We can determine an appropriate threshold setting from the desired peak demand to shave and the energy required from the historical load profile data. There are two strategies for peak shaving using a BESS. In the first, users forecast and predict the peak demand with a high confidence level. Figure 6 shows the control algorithm of peak shaving for the first strategy. The BESS delivers power (PBESS) to the grid based on the difference between the load power and the threshold power.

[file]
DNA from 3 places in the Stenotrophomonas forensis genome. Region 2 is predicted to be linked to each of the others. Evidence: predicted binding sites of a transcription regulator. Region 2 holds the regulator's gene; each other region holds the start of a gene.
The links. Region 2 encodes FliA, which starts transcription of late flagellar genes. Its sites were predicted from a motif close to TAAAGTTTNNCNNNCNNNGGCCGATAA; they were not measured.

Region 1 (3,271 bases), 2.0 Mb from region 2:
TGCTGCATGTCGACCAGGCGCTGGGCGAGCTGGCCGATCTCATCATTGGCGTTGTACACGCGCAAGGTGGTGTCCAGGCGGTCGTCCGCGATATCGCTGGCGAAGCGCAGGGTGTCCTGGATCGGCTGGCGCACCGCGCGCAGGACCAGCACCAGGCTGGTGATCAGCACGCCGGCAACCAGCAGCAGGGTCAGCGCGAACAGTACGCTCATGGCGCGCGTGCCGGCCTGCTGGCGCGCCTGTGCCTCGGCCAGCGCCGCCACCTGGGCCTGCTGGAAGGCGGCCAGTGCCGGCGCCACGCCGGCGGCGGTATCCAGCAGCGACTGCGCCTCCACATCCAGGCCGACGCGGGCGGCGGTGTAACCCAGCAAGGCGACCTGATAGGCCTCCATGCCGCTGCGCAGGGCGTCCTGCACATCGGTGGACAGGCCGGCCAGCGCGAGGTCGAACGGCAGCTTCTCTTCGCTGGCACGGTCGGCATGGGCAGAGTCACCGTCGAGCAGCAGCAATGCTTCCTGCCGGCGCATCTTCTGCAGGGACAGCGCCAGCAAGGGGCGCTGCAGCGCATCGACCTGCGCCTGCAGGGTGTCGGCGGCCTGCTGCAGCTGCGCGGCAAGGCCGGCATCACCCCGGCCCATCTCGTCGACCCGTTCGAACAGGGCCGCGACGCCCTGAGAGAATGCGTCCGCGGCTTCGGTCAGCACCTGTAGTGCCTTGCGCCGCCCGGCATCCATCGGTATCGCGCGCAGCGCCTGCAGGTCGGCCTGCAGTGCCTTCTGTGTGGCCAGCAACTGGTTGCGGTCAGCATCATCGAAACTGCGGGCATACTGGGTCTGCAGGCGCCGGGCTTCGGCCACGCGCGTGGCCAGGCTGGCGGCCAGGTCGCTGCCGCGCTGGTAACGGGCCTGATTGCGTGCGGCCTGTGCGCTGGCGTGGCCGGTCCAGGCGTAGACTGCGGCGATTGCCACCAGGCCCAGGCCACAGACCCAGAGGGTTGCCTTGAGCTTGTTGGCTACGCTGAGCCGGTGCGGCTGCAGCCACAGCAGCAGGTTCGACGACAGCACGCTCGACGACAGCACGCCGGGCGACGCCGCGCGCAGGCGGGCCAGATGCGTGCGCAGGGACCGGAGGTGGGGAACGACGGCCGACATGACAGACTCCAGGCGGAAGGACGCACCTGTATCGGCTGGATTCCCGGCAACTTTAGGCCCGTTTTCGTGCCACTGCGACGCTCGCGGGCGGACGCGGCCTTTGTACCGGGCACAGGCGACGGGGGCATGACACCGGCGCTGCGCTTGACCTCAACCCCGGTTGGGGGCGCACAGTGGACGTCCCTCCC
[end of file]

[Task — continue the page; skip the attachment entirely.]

In the cases of insufficient historical power consumption data and difficult-to-predict  peak demand, we use the second strategy to shave the peak demand. In this case, the predicted energy demand may not be accurate, which could result in insufficient energy storage in the BESS. Hence, in the second strategy, we use the state of charge (SOC) of the battery bank as an indicator to determine the amount of power delivered to the grid (see Figure 7). The percentage (a %) of PBESS is determined based on the lower range (Rl) and upper range (Ru) of the SOC. The algorithm in the dotted area consists of multiple ranges and their corresponding percentages of power injection. Table 1 shows the range of SOC and the corresponding power injection for peak demand shaving. In the second strategy, the BESS dynamically adjusts its power injection, which prevents the failure of peak shaving due to insufficient energy storage.